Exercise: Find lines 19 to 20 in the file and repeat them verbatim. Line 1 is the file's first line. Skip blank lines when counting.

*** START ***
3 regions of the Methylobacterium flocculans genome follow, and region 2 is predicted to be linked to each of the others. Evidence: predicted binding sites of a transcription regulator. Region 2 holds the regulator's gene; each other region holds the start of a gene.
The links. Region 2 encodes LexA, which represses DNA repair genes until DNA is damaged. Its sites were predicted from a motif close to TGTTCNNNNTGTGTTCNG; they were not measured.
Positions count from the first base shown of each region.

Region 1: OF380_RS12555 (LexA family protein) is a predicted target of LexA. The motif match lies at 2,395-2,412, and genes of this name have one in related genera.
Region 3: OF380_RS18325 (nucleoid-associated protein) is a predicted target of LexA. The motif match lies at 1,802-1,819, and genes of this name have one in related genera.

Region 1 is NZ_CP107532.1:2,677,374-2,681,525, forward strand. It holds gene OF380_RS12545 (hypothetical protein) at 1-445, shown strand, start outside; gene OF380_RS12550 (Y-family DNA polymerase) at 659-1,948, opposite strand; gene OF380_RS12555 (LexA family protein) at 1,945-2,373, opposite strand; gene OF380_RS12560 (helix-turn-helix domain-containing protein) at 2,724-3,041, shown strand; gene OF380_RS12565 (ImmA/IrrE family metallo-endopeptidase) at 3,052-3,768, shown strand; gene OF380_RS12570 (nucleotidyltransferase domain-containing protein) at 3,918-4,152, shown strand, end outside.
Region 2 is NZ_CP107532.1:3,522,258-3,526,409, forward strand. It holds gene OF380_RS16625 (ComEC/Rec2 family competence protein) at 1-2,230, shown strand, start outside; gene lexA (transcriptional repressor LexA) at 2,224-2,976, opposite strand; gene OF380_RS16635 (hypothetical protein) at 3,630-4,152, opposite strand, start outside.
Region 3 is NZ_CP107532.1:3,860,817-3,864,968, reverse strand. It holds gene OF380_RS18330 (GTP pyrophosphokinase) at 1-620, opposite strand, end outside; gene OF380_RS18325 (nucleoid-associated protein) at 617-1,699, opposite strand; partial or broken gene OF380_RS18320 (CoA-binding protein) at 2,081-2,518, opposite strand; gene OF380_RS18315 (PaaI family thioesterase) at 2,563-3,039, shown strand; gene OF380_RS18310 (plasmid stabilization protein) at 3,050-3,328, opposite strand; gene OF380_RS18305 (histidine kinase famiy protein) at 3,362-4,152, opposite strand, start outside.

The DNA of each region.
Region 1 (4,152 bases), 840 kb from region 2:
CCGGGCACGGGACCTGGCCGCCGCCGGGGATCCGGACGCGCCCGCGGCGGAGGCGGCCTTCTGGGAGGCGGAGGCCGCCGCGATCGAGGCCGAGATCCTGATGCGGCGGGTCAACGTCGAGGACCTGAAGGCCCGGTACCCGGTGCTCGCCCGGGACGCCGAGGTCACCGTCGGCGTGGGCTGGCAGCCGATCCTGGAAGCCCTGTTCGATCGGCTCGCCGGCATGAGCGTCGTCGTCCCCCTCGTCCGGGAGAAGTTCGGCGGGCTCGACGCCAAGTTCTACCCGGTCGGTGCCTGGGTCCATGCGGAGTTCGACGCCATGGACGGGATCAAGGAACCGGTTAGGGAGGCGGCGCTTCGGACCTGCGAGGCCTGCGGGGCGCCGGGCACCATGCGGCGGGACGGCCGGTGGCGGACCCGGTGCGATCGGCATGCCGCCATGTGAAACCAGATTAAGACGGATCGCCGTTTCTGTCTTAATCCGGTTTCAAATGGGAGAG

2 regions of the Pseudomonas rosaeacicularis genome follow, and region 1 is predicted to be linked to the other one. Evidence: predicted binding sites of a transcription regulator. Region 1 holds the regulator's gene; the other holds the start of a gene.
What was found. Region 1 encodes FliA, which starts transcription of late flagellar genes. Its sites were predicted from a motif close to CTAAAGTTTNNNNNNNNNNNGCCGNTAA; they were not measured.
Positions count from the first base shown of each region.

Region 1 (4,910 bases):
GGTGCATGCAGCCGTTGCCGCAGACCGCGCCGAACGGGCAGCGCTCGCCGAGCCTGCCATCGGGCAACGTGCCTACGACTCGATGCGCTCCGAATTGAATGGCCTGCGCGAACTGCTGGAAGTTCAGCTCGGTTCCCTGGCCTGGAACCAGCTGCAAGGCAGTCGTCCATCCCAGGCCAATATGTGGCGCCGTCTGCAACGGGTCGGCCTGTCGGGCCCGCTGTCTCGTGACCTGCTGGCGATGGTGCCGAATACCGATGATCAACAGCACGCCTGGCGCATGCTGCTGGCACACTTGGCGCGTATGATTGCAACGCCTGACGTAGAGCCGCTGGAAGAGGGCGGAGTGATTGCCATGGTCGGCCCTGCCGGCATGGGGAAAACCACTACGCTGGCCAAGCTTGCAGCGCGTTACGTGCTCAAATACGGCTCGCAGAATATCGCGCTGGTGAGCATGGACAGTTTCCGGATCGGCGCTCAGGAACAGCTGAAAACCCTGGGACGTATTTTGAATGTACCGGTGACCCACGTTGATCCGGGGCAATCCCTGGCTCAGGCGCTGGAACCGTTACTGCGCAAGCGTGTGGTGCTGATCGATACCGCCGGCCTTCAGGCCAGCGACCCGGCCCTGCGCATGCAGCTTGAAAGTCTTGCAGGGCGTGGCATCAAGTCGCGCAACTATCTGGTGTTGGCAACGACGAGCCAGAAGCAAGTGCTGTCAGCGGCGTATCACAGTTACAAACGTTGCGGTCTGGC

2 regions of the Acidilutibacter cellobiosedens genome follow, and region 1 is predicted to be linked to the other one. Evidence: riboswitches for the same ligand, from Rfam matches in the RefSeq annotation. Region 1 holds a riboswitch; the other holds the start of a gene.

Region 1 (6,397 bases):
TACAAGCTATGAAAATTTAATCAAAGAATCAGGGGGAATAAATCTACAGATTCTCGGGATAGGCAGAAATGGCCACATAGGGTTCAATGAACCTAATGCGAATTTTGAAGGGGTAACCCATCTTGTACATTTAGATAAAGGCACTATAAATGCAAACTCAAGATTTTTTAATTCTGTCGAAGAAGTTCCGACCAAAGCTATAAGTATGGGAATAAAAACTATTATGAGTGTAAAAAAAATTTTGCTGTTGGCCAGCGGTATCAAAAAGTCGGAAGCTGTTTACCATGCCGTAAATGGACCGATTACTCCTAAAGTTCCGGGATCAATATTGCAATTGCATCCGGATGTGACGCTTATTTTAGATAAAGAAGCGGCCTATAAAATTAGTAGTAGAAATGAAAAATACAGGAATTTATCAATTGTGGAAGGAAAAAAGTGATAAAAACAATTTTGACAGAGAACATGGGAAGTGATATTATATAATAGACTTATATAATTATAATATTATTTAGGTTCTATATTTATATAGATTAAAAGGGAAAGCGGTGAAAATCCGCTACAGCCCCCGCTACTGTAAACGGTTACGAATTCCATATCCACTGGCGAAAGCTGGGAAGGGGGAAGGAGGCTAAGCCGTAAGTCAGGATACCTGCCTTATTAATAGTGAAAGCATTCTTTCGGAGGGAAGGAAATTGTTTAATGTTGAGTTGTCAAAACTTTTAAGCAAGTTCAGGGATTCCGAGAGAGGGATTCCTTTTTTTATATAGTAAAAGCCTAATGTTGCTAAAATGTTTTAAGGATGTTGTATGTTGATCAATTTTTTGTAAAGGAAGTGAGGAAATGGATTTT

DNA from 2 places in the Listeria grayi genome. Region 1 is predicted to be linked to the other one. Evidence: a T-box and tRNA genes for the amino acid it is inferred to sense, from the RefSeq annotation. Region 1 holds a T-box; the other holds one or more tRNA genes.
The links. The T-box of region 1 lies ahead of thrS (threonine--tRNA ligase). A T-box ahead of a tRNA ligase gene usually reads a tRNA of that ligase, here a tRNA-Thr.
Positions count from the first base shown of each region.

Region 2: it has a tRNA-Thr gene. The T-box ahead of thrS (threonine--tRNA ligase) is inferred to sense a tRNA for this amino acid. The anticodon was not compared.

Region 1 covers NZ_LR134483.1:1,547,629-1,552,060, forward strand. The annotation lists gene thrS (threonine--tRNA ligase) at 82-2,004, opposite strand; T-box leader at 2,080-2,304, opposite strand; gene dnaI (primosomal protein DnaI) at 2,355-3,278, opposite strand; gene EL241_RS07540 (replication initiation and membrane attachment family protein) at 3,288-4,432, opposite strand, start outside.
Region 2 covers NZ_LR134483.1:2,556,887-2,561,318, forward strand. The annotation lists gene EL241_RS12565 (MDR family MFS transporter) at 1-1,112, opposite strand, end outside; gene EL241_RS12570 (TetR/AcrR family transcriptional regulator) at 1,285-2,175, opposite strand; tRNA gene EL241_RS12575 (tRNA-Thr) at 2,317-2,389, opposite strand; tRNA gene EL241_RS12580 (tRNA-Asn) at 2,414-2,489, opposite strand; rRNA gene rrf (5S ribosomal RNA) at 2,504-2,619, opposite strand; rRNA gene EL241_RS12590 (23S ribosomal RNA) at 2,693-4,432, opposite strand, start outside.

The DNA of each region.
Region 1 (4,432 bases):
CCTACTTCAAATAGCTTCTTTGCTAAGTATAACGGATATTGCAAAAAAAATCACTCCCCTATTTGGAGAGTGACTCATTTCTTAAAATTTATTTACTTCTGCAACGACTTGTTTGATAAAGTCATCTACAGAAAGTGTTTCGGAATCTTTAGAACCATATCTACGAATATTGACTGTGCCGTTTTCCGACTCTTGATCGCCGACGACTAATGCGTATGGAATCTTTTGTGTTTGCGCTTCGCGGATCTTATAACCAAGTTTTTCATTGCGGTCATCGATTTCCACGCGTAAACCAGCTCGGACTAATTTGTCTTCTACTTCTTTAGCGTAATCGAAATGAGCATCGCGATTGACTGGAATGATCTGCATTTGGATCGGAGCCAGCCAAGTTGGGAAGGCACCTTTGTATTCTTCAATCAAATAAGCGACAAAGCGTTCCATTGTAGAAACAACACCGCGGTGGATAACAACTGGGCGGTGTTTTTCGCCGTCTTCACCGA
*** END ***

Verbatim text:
TACAAGCTATGAAAATTTAATCAAAGAATCAGGGGGAATAAATCTACAGATTCTCGGGATAGGCAGAAATGGCCACATAGGGTTCAATGAACCTAATGCGAATTTTGAAGGGGTAACCCATCTTGTACATTTAGATAAAGGCACTATAAATGCAAACTCAAGATTTTTTAATTCTGTCGAAGAAGTTCCGACCAAAGCTATAAGTATGGGAATAAAAACTATTATGAGTGTAAAAAAAATTTTGCTGTTGGCCAGCGGTATCAAAAAGTCGGAAGCTGTTTACCATGCCGTAAATGGACCGATTACTCCTAAAGTTCCGGGATCAATATTGCAATTGCATCCGGATGTGACGCTTATTTTAGATAAAGAAGCGGCCTATAAAATTAGTAGTAGAAATGAAAAATACAGGAATTTATCAATTGTGGAAGGAAAAAAGTGATAAAAACAATTTTGACAGAGAACATGGGAAGTGATATTATATAATAGACTTATATAATTATAATATTATTTAGGTTCTATATTTATATAGATTAAAAGGGAAAGCGGTGAAAATCCGCTACAGCCCCCGCTACTGTAAACGGTTACGAATTCCATATCCACTGGCGAAAGCTGGGAAGGGGGAAGGAGGCTAAGCCGTAAGTCAGGATACCTGCCTTATTAATAGTGAAAGCATTCTTTCGGAGGGAAGGAAATTGTTTAATGTTGAGTTGTCAAAACTTTTAAGCAAGTTCAGGGATTCCGAGAGAGGGATTCCTTTTTTTATATAGTAAAAGCCTAATGTTGCTAAAATGTTTTAAGGATGTTGTATGTTGATCAATTTTTTGTAAAGGAAGTGAGGAAATGGATTTT

DNA from 2 places in the Listeria grayi genome. Region 1 is predicted to be linked to the other one. Evidence: a T-box and tRNA genes for the amino acid it is inferred to sense, from the RefSeq annotation. Region 1 holds a T-box; the other holds one or more tRNA genes.